Pharmaceutical Company Protests Use of Drug in Death Sentences

Pharmaceutical company Alvogen is spearheading a lawsuit objecting to the use of their drugs in the execution of a prisoner in Nevada. The company, whose lawsuit has been joined by Hikma Pharmaceuticals, also alleges that Nevada obtained the drugs for inmate Scott Raymond Dozier improperly.

Alvogen is an American pharmaceutical company founded by Icelander Vilhelm Róbert Wessman in 2009 with operations in Iceland since 2010. The company’s European headquarters are located in Reykjavík, and the company’s website states “a large part of the group’s global key managers are Icelanders.”

Nevada law states capital punishment should be carried out by lethal injection. Alvogen, however, have objected to the use of their sedative midazolam in the state’s executions. The Nevada Supreme Court has argued that the lawsuit is “part of a guerrilla war against the death penalty,” while Deputy Solicitor General Jordan T. Smith called it a “public relations wave.”

Dozier, 47, has said he wants the sentence to be carried out rather than spend his life in prison.

Icelandic media has picked up on the case, which has been making headlines in the United States. Read more about the case in English.

Locals to Name New Lake

A campaign has begun to find a name for a new lake formed by a recent landslide in West Iceland, RÚVreports. The landslide, which occurred on July 7 on Fagraskógarfjall mountain in Hítardalur, is thought to be the largest in Icelandic history. The event flooded Hitará river, causing a lake to be formed one side of it – and the lake is here to stay.

The Icelandic Place Name Committee (Örnefnanefnd) and Borgarbyggð municipal council are working together to find a name for the new lake – as well as the landslide that caused it. Gunnlaugur Júlíusson, director of Borgarbyggð council, says the process began by inviting landowners in the area to submit suggestions. The suggested names are then sent to the Place Name Committee, which returns them to council with their comments. It’s he council which has the final say in naming the two new features of the local landscape.

Pilot Whales Fond of Fjord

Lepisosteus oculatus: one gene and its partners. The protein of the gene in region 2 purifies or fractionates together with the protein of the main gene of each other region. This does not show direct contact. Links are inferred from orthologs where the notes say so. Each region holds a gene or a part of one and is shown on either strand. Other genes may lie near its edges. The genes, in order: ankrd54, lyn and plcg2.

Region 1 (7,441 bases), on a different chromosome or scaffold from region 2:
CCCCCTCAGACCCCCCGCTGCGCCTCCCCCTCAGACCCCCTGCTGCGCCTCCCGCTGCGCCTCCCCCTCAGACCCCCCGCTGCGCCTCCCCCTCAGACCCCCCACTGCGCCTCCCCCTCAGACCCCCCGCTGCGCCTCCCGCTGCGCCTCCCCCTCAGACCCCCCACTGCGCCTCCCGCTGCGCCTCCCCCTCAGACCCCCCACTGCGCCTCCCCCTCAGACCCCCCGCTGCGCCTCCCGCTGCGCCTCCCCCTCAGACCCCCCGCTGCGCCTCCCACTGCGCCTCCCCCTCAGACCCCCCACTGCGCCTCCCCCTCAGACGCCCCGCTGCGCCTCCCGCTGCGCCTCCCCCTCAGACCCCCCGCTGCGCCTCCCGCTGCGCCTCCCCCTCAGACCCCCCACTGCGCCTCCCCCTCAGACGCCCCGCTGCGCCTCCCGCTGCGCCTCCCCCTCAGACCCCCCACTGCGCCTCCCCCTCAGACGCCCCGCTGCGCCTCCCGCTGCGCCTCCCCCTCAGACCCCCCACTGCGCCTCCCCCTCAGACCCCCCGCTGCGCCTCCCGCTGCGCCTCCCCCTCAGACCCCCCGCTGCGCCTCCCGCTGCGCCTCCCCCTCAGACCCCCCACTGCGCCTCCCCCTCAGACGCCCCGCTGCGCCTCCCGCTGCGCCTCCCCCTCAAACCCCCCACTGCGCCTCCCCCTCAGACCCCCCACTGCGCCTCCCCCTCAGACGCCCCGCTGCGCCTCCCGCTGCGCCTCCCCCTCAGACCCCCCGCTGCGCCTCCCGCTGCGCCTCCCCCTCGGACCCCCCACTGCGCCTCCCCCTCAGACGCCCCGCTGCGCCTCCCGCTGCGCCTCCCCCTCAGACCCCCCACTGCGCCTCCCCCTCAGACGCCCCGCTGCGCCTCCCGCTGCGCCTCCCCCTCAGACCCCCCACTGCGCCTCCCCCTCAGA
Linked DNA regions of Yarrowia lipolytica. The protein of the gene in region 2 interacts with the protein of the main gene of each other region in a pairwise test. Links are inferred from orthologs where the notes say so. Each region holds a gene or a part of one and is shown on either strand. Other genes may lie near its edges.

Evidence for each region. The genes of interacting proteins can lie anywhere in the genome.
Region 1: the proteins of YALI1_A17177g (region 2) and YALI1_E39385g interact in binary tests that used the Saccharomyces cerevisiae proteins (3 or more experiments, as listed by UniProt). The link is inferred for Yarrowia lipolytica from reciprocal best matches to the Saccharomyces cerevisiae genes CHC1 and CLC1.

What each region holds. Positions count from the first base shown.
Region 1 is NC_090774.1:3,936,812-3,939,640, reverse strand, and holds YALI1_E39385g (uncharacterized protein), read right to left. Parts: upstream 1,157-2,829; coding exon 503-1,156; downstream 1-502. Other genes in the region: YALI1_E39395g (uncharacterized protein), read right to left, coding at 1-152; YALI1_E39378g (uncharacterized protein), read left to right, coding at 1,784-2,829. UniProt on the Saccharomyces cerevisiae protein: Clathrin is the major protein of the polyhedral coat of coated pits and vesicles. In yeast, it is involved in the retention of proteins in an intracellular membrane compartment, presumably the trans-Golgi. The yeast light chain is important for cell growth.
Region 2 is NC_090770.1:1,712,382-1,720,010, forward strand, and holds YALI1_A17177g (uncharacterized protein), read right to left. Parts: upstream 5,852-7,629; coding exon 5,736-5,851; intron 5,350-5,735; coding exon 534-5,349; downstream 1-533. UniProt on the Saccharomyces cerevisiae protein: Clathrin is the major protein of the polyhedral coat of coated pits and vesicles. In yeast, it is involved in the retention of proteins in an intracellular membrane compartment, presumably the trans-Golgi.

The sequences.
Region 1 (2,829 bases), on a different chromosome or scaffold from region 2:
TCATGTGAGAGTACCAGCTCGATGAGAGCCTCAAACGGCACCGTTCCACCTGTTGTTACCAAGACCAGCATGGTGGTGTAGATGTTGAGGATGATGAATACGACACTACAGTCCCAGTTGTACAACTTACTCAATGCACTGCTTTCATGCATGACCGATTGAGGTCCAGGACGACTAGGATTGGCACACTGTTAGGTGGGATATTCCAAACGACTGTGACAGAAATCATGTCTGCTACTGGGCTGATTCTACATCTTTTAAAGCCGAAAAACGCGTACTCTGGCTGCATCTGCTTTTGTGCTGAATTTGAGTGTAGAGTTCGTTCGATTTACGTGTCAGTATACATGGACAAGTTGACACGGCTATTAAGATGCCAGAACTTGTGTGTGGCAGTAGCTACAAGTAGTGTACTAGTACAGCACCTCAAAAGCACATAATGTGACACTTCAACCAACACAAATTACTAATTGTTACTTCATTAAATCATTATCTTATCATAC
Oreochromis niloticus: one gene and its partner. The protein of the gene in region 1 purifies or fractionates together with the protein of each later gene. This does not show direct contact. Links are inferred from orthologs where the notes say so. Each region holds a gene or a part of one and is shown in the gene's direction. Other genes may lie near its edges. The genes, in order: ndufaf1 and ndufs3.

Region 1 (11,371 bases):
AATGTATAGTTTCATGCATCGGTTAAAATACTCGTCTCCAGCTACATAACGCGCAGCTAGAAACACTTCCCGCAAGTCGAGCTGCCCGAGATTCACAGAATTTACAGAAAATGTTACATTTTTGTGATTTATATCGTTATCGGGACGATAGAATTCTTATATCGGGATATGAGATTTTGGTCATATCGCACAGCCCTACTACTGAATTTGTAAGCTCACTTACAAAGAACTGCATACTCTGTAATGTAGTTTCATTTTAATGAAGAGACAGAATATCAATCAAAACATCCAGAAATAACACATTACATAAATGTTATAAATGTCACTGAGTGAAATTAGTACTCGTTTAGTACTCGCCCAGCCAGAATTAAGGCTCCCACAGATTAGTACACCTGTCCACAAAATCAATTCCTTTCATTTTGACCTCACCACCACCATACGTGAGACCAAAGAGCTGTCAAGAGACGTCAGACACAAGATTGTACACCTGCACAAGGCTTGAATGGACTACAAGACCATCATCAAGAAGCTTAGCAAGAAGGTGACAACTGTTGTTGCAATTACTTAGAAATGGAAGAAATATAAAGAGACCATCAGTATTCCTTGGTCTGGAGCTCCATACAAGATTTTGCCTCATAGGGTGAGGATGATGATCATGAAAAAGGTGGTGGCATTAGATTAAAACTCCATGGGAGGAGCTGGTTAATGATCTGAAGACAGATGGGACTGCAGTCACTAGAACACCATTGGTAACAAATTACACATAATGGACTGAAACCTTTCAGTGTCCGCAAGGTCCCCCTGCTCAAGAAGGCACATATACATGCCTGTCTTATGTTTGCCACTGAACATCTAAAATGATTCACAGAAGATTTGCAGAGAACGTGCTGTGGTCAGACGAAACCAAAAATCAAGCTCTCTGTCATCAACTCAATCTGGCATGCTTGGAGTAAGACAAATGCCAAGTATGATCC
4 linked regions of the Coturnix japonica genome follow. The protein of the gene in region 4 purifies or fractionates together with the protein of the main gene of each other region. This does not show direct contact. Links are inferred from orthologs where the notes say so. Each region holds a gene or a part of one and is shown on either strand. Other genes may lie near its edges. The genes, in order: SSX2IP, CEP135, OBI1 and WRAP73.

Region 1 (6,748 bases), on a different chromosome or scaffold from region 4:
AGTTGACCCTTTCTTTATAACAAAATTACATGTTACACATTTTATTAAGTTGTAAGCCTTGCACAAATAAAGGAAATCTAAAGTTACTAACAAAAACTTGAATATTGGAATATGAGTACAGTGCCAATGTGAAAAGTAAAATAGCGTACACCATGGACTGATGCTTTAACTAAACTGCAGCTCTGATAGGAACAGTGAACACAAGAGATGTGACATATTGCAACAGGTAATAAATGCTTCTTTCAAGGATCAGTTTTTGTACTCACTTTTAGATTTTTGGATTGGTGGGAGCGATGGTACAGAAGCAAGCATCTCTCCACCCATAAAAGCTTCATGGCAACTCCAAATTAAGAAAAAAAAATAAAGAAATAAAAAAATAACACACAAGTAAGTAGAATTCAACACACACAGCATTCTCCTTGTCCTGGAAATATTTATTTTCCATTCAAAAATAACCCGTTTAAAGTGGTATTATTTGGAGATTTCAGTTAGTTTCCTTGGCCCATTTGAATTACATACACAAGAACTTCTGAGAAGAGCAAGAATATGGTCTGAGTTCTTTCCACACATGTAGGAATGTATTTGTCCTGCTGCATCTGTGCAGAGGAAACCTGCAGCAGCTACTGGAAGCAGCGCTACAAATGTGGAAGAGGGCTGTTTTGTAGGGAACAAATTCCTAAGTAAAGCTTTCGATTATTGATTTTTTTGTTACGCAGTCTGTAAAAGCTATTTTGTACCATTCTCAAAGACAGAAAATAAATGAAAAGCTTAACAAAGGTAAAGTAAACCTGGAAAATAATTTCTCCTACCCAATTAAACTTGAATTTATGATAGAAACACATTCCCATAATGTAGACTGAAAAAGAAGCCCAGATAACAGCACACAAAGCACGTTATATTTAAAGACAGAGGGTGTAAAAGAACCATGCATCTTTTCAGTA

Pilot whales which were herded out of Kolgrafafjörður in West Iceland by Search and Rescue crews have returned to the fjord, RÚV reports.

“They’re just here, splashing around calmly in one group,” Bjarni Sigurbjörnsson, a resident of the area told RÚV. Bjarni says it is the first time he has seen pilot whales in Kolgrafafjörður in over 20 years working in the area, and indeed the animals tend to stick to deeper waters.

Concerned the whales were stuck, Search and Rescue crews used two boats to herd the pod out of through the fjord’s narrow opening. The task did not go smoothly, as the animals appeared to be startled by the bridge which spans the opening of the fjord.

Photo: a screenshot from RÚV.

The whales were finally herded out around 9.00pm last night, but have since returned. Bjarni can see them through the window of his farm, frolicking some 50 metres from the shore. “Something is telling them to come in here,” he says.

Einar Þór Strand, a search and rescue volunteer involved in the operation, said herding whales with a boat “is really just as if you’re a dog herding sheep. The trouble was that when they reached the bridge the current was against them and they didn’t want to swim against the current. So we waited for the tide to turn and for it to go out, held them there by the bridge and when the first animal went the rest of the pod followed.”

Now that the whales are back again, Bjarni says he does not know if search and rescue teams will attempt another rescue operation. “As long as they’re not getting beached we should maybe just let them be,” he said. Watch drone footage of the whale rescue operation on RÚV’s website.